As I alluded to earlier, I don’t rigidly adhere to narrowly defined parameters of what collaborations should or shouldn’t look like. While I ask each client to specify the level and types of support they want and I honor each particular arrangement, I also understand that a client might desire more or less support as a project evolves. And I’m open to revising roles as requested, if it feels useful and in integrity with the book. For example, a client hired me to be a very hands-on, intensive developmental, structural, and line editor for her memoir. We worked together closely from the inception through the completion of her book.
When it became clear that the beginning of her book just wasn’t right, and that a completely different introduction and first chapter were needed to properly frame and launch her story, I asked my client if she’d like me to give her notes and suggestions on how to approach this. She requested instead that I ghostwrite the beginning of the book for her. I agreed to don the hat of ghostwriter for the initial chapters of her book in an expanded role as her editor. The arrangement worked for us both, and she is thrilled with her published memoir.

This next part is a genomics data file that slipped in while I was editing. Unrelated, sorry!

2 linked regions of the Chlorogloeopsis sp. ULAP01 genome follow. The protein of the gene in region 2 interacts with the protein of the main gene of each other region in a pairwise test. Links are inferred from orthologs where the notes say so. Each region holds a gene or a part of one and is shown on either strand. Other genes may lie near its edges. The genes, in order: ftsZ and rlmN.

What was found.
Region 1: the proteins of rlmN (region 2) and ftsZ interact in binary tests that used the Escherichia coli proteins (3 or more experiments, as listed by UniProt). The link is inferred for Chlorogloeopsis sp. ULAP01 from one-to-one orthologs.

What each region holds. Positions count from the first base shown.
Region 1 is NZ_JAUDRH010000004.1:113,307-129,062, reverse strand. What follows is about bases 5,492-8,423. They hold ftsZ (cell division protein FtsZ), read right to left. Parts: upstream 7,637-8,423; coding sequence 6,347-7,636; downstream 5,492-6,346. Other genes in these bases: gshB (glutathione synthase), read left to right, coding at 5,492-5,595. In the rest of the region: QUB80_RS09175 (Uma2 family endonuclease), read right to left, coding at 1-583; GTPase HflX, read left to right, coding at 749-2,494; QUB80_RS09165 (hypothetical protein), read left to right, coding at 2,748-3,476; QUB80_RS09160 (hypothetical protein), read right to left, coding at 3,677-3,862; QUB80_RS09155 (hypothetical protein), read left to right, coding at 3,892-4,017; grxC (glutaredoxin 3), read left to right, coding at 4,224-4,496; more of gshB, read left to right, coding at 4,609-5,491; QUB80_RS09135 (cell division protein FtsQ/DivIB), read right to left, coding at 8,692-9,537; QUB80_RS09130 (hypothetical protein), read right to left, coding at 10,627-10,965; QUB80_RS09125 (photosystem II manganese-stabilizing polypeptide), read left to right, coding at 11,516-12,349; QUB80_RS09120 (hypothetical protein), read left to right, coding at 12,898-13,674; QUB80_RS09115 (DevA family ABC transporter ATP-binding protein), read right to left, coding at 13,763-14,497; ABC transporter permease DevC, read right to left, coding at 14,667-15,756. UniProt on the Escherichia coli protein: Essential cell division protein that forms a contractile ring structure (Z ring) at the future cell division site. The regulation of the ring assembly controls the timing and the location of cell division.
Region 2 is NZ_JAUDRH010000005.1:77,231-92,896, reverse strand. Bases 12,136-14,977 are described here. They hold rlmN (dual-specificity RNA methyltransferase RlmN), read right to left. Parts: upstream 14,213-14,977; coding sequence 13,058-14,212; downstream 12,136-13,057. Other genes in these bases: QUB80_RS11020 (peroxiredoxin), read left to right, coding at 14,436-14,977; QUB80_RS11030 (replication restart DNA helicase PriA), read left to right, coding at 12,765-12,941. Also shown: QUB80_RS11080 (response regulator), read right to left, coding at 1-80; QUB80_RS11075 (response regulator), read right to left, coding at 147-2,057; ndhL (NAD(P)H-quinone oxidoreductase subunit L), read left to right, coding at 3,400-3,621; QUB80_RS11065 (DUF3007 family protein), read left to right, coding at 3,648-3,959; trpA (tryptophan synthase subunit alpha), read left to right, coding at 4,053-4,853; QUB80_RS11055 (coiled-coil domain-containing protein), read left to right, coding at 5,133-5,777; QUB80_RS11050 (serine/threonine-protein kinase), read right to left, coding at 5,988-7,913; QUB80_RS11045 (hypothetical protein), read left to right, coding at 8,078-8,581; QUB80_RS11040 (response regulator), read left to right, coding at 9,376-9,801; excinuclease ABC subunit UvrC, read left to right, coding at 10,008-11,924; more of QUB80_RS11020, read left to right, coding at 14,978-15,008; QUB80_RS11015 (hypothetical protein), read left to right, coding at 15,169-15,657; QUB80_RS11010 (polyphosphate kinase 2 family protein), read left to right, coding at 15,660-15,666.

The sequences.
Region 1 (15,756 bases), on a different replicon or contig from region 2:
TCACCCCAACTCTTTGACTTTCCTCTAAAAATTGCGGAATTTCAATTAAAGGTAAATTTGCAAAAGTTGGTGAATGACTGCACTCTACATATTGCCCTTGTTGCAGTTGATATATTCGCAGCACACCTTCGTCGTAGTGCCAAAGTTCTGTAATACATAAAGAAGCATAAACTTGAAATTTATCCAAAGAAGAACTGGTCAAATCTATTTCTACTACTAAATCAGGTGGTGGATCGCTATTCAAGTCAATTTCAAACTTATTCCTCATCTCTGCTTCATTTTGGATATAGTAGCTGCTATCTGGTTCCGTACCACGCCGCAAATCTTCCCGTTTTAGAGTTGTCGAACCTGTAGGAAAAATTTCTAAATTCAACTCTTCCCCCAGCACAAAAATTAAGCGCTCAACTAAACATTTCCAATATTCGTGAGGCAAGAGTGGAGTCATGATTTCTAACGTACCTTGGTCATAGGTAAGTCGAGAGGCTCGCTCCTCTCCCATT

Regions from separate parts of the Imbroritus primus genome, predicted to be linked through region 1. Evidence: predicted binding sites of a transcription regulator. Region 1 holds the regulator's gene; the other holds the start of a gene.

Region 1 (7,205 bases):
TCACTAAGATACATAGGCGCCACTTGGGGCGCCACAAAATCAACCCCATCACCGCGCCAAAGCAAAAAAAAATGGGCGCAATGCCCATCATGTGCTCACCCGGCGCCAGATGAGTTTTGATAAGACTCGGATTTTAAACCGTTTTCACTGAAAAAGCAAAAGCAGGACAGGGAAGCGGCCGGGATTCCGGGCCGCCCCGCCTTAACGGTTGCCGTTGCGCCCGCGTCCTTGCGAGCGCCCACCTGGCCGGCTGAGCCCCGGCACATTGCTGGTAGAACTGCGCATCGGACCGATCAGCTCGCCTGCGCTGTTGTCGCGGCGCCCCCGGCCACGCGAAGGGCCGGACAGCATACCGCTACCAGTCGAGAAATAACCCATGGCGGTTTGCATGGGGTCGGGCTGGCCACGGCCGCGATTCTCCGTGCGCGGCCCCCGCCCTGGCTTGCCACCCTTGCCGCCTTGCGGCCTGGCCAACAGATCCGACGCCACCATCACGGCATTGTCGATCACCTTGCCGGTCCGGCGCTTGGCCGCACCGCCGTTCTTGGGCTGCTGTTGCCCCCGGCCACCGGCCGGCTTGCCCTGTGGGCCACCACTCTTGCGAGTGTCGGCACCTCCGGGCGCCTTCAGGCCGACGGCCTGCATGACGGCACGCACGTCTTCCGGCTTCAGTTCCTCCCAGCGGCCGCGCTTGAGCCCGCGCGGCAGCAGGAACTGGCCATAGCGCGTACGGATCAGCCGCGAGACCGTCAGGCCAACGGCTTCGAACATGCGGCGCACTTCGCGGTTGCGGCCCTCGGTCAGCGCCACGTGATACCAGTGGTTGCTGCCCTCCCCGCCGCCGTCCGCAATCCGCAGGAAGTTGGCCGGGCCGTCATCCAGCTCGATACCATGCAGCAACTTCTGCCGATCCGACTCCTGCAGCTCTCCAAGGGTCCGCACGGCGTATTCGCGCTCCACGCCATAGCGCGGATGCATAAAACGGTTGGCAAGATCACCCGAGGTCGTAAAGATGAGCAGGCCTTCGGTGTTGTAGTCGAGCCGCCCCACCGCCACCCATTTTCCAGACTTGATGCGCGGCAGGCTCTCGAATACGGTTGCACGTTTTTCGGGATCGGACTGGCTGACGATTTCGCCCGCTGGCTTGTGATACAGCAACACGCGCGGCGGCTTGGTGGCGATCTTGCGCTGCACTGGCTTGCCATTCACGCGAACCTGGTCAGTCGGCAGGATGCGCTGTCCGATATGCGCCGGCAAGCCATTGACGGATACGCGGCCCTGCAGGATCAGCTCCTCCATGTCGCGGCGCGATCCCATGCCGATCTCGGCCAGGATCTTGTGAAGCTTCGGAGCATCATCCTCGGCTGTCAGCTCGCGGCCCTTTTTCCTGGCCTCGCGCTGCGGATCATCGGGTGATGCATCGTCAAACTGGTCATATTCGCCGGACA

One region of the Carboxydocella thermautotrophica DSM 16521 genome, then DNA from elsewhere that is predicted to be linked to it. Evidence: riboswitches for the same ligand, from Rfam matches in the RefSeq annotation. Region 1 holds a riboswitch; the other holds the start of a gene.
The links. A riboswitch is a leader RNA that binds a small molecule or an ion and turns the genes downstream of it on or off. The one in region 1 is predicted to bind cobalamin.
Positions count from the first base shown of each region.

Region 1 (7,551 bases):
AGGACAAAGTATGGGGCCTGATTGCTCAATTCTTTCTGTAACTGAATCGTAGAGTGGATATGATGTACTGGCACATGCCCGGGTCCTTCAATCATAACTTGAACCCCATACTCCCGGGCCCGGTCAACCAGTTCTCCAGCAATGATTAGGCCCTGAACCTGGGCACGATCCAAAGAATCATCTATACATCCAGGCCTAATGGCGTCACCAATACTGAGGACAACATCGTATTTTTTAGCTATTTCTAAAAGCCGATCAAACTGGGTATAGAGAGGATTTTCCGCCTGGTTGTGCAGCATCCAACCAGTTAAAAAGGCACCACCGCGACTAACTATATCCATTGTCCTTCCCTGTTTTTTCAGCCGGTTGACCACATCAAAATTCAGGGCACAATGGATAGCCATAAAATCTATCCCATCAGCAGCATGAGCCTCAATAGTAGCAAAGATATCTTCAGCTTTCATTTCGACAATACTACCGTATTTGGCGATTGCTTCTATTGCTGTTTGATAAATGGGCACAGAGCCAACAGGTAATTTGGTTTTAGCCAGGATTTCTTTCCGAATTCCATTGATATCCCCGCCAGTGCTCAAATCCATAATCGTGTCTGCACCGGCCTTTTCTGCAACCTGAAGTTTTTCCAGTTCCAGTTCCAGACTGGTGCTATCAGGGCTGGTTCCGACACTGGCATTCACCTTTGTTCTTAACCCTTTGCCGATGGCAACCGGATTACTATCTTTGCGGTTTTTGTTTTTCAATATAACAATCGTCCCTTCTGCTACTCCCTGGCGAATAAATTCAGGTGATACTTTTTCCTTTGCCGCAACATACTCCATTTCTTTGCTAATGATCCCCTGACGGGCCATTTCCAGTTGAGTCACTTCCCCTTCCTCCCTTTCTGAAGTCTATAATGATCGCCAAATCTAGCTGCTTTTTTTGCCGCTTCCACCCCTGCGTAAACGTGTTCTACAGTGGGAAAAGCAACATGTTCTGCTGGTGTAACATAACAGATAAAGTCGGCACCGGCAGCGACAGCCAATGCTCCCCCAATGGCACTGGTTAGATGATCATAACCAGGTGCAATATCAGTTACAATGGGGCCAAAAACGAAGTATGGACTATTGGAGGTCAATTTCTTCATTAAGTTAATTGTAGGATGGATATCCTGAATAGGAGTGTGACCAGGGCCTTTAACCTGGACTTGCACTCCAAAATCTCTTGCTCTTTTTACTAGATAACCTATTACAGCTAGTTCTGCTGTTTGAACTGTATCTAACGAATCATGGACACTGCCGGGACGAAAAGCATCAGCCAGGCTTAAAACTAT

Who’s the ghost?
I’m currently working on an unusual and quite special project. After a client who hired me as her editor and writing coach unexpectedly received a terminal cancer diagnosis with a projected timeline of just a few weeks left to live, she asked me if I would switch gears and finish writing her memoir for her. There was a lot left to write. With our backs up against a stunning and literal deadline, we devised a way I could do that while preserving her voice and telling her story exactly as she wanted it to be told.
Relieved that we had conceived of a joint creative vision for her book while she was still alive, I encouraged her to write an author’s note about the unique circumstances of her book’s evolution, especially since the book would be released posthumously. In her note, she quipped, “I’d say Stacey is my ghostwriter, but this time I’m the ghost and she’s the writer.”
I guess this ghostwriting business contains mystery after all—as well as grace, trust, creative partnership, love, and care.